Through discussions at an annual reception held by the professional club at my university for students and representatives from all accounting sectors, I realized that the government sector would be the best fit for me.
Given this background, when I read “ Practitioners as Mentors ” ( JofA , Jun.03, page 39), I expected to learn that the mentoring program developed by the Boler Business School at John Carroll University would include practitioners from various areas of the government sector. On the contrary, the article states the “program draws mentors from both public accounting and industry.” Government was not mentioned, which, I believe, is an unfortunate omission.
The government sector offers opportunities and flexibility that public accounting and industry may be unable or unwilling to offer. As in any comparison, each sector has its strengths and weaknesses. Experience in the government sector may not have the prestige the public accounting (especially Big Four) experience possesses. Often salaries in government, especially starting ones, are not as generous as those offered by industry and public accounting. On the other hand, government offers family-friendly benefits such as shorter workdays, compensatory time for overtime work, generous sick, holiday and annual leave, flexible schedules, longevity pay and even work-from-home options for some positions. The work is varied and interesting, and for those who wish, there are opportunities for advancement. However, those who do not want to advance are not penalized for preferring to remain where they are. For me, the lower starting pay and lack of prestige were more than offset by the flexibility and family-friendly milieu that allowed me to work and to watch my daughter grow up.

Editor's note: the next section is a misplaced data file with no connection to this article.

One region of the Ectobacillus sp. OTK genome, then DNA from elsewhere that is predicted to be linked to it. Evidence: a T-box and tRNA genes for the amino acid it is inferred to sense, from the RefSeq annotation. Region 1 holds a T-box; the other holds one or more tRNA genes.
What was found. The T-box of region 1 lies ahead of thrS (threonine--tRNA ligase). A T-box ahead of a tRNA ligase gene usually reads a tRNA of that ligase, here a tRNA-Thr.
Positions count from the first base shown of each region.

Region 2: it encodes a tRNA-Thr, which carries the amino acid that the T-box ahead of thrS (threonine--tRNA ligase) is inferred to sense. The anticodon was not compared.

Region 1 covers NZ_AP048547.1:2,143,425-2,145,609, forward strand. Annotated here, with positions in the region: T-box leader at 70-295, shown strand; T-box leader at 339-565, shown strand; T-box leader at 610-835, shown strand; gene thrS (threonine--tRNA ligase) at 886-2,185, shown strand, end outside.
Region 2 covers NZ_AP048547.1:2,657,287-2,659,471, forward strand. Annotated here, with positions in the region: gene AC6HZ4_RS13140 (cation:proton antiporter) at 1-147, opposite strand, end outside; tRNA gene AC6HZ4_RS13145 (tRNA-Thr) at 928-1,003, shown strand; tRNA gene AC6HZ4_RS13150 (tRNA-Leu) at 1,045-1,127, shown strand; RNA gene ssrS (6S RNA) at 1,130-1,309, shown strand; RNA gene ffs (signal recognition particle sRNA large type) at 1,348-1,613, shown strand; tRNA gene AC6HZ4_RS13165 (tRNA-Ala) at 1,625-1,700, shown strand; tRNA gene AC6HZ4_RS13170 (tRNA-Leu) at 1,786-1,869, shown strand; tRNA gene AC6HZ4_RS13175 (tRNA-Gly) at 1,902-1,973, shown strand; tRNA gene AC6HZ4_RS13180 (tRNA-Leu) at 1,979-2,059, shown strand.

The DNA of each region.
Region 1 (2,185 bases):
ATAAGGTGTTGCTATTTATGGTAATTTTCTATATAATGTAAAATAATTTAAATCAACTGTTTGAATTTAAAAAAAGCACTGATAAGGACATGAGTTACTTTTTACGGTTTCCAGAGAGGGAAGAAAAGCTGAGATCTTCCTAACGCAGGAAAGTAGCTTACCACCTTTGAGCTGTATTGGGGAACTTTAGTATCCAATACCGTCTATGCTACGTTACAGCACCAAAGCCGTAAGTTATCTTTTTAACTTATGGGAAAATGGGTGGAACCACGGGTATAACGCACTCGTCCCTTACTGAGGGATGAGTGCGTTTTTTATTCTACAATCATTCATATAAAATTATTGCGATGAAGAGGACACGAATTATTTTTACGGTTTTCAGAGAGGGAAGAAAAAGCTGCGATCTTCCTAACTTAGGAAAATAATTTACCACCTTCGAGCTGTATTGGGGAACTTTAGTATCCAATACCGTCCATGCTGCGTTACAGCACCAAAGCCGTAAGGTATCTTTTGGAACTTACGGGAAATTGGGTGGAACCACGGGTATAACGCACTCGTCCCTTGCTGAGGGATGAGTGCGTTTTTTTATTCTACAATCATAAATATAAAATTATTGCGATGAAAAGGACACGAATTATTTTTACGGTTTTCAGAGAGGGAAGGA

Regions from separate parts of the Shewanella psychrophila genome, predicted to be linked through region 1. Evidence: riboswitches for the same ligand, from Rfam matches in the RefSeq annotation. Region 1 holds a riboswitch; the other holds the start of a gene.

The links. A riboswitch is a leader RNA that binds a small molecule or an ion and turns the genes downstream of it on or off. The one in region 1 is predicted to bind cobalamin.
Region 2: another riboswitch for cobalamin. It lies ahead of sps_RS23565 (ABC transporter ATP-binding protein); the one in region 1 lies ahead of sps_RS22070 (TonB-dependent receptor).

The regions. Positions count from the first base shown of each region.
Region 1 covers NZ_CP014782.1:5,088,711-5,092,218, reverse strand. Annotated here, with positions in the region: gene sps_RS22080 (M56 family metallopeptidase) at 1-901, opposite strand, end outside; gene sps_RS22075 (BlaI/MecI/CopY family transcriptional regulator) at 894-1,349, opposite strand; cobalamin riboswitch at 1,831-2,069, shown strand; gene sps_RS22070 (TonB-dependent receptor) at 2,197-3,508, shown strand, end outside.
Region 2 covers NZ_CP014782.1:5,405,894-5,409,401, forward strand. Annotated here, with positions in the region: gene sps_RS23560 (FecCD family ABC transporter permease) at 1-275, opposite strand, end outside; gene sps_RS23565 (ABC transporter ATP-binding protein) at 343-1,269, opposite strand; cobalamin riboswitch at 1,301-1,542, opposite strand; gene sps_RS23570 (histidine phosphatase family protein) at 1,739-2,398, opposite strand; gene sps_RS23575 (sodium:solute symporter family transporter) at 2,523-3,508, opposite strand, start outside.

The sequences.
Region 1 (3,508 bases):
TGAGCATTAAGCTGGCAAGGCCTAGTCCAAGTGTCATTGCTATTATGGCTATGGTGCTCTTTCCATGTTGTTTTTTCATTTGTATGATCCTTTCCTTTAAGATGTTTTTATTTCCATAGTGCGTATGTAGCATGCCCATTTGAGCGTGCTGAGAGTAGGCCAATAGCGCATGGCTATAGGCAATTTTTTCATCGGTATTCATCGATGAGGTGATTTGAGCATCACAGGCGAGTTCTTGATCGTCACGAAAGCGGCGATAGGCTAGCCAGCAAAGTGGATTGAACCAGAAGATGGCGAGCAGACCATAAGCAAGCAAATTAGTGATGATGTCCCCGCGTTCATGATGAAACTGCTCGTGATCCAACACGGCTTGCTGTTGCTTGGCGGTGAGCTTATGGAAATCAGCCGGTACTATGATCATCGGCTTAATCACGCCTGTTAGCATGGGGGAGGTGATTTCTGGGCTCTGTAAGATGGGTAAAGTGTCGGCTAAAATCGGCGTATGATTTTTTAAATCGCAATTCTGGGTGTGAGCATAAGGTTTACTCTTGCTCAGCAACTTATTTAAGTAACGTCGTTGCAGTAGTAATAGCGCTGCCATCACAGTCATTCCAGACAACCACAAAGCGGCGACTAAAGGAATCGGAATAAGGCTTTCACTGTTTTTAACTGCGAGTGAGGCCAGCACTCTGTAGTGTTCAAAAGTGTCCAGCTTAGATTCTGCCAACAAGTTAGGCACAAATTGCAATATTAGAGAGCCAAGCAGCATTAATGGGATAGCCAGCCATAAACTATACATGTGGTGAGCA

Many areas within the government sector offer interesting and challenging accounting positions for both traditional and nontraditional students. To exclude the government sector as an option for accounting students does them a disservice.
Teri-Ann James, CPA